May 25, 1994

The Importance of Placebo Effects in Pain Treatment and Research

Author Affiliations

From the Departments of Psychiatry and Behavioral Sciences (Dr Turner), Rehabilitation Medicine (Drs Turner and Fordyce), Medicine (Dr Deyo), Health Services (Dr Deyo), Neurological Surgery (Dr Loeser), and Anesthesiology (Dr Loeser), and the Multidisciplinary Pain Center (Drs Turner and Loeser), University of Washington, Seattle; the Health Services Research and Development Field Program, Veterans Affairs Medical Center, Seattle (Dr Deyo); and the Center for Health Studies, Group Health Cooperative of Puget Sound, Seattle (Dr Von Korff).

JAMA. 1994;271(20):1609-1614. doi:10.1001/jama.1994.03510440069036

Objective.  —To estimate the importance and implications of placebo effects in pain treatment and research from the existing literature, with emphasis on their magnitude and duration, the conditions influencing them, and proposed explanations.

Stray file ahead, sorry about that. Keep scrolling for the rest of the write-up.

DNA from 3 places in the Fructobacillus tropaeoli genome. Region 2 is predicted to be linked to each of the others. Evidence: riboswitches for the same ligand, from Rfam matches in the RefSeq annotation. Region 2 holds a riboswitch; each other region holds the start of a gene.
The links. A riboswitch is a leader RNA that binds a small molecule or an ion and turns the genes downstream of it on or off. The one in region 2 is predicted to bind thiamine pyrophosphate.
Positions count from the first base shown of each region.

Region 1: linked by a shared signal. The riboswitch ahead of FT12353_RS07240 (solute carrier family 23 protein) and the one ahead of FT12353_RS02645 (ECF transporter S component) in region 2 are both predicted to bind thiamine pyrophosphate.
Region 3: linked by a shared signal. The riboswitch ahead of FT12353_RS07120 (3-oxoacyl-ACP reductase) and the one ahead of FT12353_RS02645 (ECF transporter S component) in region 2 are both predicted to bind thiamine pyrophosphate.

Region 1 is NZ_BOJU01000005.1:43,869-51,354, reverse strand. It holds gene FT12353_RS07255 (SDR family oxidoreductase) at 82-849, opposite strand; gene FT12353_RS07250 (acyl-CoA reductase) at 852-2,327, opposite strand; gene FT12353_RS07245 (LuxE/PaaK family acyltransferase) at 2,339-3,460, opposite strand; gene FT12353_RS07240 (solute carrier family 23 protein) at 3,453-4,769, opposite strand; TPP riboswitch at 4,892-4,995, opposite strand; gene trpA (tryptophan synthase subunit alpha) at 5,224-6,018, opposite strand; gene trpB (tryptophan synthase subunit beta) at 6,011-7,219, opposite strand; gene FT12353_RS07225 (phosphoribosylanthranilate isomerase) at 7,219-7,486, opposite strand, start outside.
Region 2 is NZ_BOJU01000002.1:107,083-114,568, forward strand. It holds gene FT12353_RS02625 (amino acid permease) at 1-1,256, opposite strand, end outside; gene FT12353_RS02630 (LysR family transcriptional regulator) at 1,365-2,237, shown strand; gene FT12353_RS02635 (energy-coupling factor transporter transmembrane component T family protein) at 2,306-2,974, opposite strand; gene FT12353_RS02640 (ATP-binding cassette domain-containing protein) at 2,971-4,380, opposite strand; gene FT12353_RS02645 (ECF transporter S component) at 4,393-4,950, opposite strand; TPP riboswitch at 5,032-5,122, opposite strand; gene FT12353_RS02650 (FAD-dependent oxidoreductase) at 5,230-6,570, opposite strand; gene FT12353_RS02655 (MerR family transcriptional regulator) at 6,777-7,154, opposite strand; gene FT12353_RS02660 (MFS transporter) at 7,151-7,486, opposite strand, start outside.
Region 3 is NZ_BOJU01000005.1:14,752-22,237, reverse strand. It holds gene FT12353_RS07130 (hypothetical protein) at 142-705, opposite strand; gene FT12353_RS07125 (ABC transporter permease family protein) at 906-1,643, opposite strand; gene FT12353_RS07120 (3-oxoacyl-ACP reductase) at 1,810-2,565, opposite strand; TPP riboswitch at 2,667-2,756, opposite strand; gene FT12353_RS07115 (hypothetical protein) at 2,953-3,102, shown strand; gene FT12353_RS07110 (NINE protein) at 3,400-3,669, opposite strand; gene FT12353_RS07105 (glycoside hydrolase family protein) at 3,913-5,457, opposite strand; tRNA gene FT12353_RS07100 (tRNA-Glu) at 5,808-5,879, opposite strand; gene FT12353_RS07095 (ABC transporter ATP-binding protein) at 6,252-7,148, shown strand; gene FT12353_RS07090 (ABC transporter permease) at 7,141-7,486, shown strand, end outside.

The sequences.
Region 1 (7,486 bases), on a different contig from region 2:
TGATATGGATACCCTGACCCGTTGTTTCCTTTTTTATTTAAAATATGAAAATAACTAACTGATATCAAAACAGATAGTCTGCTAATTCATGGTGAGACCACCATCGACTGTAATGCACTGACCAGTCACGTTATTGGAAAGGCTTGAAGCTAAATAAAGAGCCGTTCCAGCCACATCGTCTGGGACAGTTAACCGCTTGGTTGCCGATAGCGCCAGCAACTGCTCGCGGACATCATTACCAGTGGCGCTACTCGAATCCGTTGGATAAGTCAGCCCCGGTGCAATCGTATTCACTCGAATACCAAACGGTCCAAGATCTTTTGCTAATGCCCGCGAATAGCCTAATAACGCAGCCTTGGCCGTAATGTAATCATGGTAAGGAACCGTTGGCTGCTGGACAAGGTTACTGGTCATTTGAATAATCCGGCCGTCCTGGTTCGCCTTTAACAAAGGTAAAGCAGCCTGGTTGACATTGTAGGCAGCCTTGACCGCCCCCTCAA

Data Sources.  —English-language articles and books identified through MEDLINE (1980 through 1993) and PsycLIT (1967 through 1993) database searching, bibliography review, and expert consultation.

Study Selection.  —Articles were included if they pertained to the review objectives.

Results.  —Placebo response rates vary greatly and are frequently much higher than the often-cited one third. Placebos have time-effect curves, and peak, cumulative, and carryover effects similar to those of active medications. As with medication, surgery can produce substantial placebo effects, and this possibility is commonly overlooked in case series reports on back surgery. Individuals are not consistent in their placebo responses, and a placebo-responder personality has not been identified. Models advanced to explain placebo effects emphasize the role of anxiety, expectations, and learning.

Conclusions.  —Placebo effects influence patient outcomes after any treatment, including surgery, that the clinician and patient believe is effective. Placebo effects plus disease natural history and regression to the mean can result in high rates of good outcomes, which may be misattributed to specific treatment effects. The true causes of improvements in pain after treatment remain unknown in the absence of independently evaluated randomized controlled trials.(JAMA. 1994;271:1609-1614)